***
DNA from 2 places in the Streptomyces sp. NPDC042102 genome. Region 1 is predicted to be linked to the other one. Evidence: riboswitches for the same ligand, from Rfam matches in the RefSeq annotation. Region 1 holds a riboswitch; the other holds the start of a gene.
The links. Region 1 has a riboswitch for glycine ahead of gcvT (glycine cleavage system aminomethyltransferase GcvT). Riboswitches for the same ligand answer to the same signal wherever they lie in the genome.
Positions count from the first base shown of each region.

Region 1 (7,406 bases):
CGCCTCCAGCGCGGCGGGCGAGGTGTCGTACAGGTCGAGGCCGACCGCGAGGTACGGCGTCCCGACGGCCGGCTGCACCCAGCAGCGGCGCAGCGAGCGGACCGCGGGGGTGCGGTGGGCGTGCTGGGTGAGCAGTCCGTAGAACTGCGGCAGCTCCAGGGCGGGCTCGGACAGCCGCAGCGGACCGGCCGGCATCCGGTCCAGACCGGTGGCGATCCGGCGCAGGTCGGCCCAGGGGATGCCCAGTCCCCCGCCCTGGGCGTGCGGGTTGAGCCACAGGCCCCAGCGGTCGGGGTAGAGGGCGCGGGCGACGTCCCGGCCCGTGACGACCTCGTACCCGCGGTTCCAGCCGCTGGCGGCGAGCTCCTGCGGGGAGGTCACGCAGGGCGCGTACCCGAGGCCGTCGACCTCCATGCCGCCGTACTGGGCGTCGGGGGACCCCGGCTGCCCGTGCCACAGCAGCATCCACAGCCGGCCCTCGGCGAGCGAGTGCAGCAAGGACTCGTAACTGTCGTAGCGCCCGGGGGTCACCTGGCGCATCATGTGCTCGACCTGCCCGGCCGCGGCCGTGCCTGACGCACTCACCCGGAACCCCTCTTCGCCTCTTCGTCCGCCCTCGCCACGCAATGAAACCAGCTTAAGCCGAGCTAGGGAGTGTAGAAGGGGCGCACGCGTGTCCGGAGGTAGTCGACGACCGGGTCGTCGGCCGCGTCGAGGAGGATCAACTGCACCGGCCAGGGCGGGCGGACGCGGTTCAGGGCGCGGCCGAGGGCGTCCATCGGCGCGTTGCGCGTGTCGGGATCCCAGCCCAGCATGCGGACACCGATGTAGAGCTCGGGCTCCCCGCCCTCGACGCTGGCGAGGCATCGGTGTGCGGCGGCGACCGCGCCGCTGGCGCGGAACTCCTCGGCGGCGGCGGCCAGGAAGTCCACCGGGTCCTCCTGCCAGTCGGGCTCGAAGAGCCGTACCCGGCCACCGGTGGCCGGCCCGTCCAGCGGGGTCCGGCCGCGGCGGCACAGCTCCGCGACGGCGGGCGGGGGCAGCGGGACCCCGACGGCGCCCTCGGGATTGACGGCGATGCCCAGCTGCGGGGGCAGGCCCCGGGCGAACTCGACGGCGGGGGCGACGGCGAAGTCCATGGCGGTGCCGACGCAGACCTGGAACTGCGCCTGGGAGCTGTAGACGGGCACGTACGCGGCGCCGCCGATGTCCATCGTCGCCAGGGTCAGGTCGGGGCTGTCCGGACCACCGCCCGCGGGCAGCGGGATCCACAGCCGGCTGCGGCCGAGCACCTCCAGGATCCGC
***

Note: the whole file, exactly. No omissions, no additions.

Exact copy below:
DNA from 2 places in the Streptomyces sp. NPDC042102 genome. Region 1 is predicted to be linked to the other one. Evidence: riboswitches for the same ligand, from Rfam matches in the RefSeq annotation. Region 1 holds a riboswitch; the other holds the start of a gene.
The links. Region 1 has a riboswitch for glycine ahead of gcvT (glycine cleavage system aminomethyltransferase GcvT). Riboswitches for the same ligand answer to the same signal wherever they lie in the genome.
Positions count from the first base shown of each region.

Region 1 (7,406 bases):
CGCCTCCAGCGCGGCGGGCGAGGTGTCGTACAGGTCGAGGCCGACCGCGAGGTACGGCGTCCCGACGGCCGGCTGCACCCAGCAGCGGCGCAGCGAGCGGACCGCGGGGGTGCGGTGGGCGTGCTGGGTGAGCAGTCCGTAGAACTGCGGCAGCTCCAGGGCGGGCTCGGACAGCCGCAGCGGACCGGCCGGCATCCGGTCCAGACCGGTGGCGATCCGGCGCAGGTCGGCCCAGGGGATGCCCAGTCCCCCGCCCTGGGCGTGCGGGTTGAGCCACAGGCCCCAGCGGTCGGGGTAGAGGGCGCGGGCGACGTCCCGGCCCGTGACGACCTCGTACCCGCGGTTCCAGCCGCTGGCGGCGAGCTCCTGCGGGGAGGTCACGCAGGGCGCGTACCCGAGGCCGTCGACCTCCATGCCGCCGTACTGGGCGTCGGGGGACCCCGGCTGCCCGTGCCACAGCAGCATCCACAGCCGGCCCTCGGCGAGCGAGTGCAGCAAGGACTCGTAACTGTCGTAGCGCCCGGGGGTCACCTGGCGCATCATGTGCTCGACCTGCCCGGCCGCGGCCGTGCCTGACGCACTCACCCGGAACCCCTCTTCGCCTCTTCGTCCGCCCTCGCCACGCAATGAAACCAGCTTAAGCCGAGCTAGGGAGTGTAGAAGGGGCGCACGCGTGTCCGGAGGTAGTCGACGACCGGGTCGTCGGCCGCGTCGAGGAGGATCAACTGCACCGGCCAGGGCGGGCGGACGCGGTTCAGGGCGCGGCCGAGGGCGTCCATCGGCGCGTTGCGCGTGTCGGGATCCCAGCCCAGCATGCGGACACCGATGTAGAGCTCGGGCTCCCCGCCCTCGACGCTGGCGAGGCATCGGTGTGCGGCGGCGACCGCGCCGCTGGCGCGGAACTCCTCGGCGGCGGCGGCCAGGAAGTCCACCGGGTCCTCCTGCCAGTCGGGCTCGAAGAGCCGTACCCGGCCACCGGTGGCCGGCCCGTCCAGCGGGGTCCGGCCGCGGCGGCACAGCTCCGCGACGGCGGGCGGGGGCAGCGGGACCCCGACGGCGCCCTCGGGATTGACGGCGATGCCCAGCTGCGGGGGCAGGCCCCGGGCGAACTCGACGGCGGGGGCGACGGCGAAGTCCATGGCGGTGCCGACGCAGACCTGGAACTGCGCCTGGGAGCTGTAGACGGGCACGTACGCGGCGCCGCCGATGTCCATCGTCGCCAGGGTCAGGTCGGGGCTGTCCGGACCACCGCCCGCGGGCAGCGGGATCCACAGCCGGCTGCGGCCGAGCACCTCCAGGATCCGC